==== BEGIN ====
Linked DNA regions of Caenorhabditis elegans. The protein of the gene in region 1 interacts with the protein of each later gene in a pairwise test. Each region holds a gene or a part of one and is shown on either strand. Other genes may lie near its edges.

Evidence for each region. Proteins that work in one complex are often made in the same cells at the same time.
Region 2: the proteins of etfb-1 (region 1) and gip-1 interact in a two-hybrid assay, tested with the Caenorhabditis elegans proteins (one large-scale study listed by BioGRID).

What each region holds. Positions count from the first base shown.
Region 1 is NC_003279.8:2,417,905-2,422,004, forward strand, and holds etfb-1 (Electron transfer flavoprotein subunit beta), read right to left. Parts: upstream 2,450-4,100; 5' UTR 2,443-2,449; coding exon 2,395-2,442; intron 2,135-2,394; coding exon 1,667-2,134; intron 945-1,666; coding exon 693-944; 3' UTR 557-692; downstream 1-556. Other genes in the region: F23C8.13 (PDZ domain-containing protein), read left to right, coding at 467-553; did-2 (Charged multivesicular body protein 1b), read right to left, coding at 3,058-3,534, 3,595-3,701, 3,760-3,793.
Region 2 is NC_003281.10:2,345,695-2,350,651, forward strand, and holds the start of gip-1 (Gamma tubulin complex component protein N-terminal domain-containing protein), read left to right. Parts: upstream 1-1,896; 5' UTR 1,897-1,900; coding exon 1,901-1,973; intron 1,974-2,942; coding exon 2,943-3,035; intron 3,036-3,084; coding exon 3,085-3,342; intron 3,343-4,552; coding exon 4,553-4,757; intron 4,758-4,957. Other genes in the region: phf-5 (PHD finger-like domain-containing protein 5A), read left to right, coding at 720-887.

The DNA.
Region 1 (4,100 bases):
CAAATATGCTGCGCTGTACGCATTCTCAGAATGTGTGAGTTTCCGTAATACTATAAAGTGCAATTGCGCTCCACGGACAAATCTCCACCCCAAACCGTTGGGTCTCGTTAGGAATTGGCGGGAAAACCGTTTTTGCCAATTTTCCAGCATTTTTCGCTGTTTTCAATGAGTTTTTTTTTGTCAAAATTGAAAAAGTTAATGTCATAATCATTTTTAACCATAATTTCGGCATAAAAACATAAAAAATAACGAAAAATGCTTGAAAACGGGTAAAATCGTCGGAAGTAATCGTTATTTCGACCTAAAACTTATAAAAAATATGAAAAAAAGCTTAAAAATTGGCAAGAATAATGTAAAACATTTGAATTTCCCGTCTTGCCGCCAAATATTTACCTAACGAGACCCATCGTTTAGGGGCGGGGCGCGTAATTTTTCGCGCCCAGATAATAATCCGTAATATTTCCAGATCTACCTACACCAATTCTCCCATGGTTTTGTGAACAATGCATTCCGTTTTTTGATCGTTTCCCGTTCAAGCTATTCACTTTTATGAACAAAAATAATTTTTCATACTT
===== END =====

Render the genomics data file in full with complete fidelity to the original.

Linked DNA regions of Caenorhabditis elegans. The protein of the gene in region 1 interacts with the protein of each later gene in a pairwise test. Each region holds a gene or a part of one and is shown on either strand. Other genes may lie near its edges.

Evidence for each region. Proteins that work in one complex are often made in the same cells at the same time.
Region 2: the proteins of etfb-1 (region 1) and gip-1 interact in a two-hybrid assay, tested with the Caenorhabditis elegans proteins (one large-scale study listed by BioGRID).

What each region holds. Positions count from the first base shown.
Region 1 is NC_003279.8:2,417,905-2,422,004, forward strand, and holds etfb-1 (Electron transfer flavoprotein subunit beta), read right to left. Parts: upstream 2,450-4,100; 5' UTR 2,443-2,449; coding exon 2,395-2,442; intron 2,135-2,394; coding exon 1,667-2,134; intron 945-1,666; coding exon 693-944; 3' UTR 557-692; downstream 1-556. Other genes in the region: F23C8.13 (PDZ domain-containing protein), read left to right, coding at 467-553; did-2 (Charged multivesicular body protein 1b), read right to left, coding at 3,058-3,534, 3,595-3,701, 3,760-3,793.
Region 2 is NC_003281.10:2,345,695-2,350,651, forward strand, and holds the start of gip-1 (Gamma tubulin complex component protein N-terminal domain-containing protein), read left to right. Parts: upstream 1-1,896; 5' UTR 1,897-1,900; coding exon 1,901-1,973; intron 1,974-2,942; coding exon 2,943-3,035; intron 3,036-3,084; coding exon 3,085-3,342; intron 3,343-4,552; coding exon 4,553-4,757; intron 4,758-4,957. Other genes in the region: phf-5 (PHD finger-like domain-containing protein 5A), read left to right, coding at 720-887.

The DNA.
Region 1 (4,100 bases):
CAAATATGCTGCGCTGTACGCATTCTCAGAATGTGTGAGTTTCCGTAATACTATAAAGTGCAATTGCGCTCCACGGACAAATCTCCACCCCAAACCGTTGGGTCTCGTTAGGAATTGGCGGGAAAACCGTTTTTGCCAATTTTCCAGCATTTTTCGCTGTTTTCAATGAGTTTTTTTTTGTCAAAATTGAAAAAGTTAATGTCATAATCATTTTTAACCATAATTTCGGCATAAAAACATAAAAAATAACGAAAAATGCTTGAAAACGGGTAAAATCGTCGGAAGTAATCGTTATTTCGACCTAAAACTTATAAAAAATATGAAAAAAAGCTTAAAAATTGGCAAGAATAATGTAAAACATTTGAATTTCCCGTCTTGCCGCCAAATATTTACCTAACGAGACCCATCGTTTAGGGGCGGGGCGCGTAATTTTTCGCGCCCAGATAATAATCCGTAATATTTCCAGATCTACCTACACCAATTCTCCCATGGTTTTGTGAACAATGCATTCCGTTTTTTGATCGTTTCCCGTTCAAGCTATTCACTTTTATGAACAAAAATAATTTTTCATACTT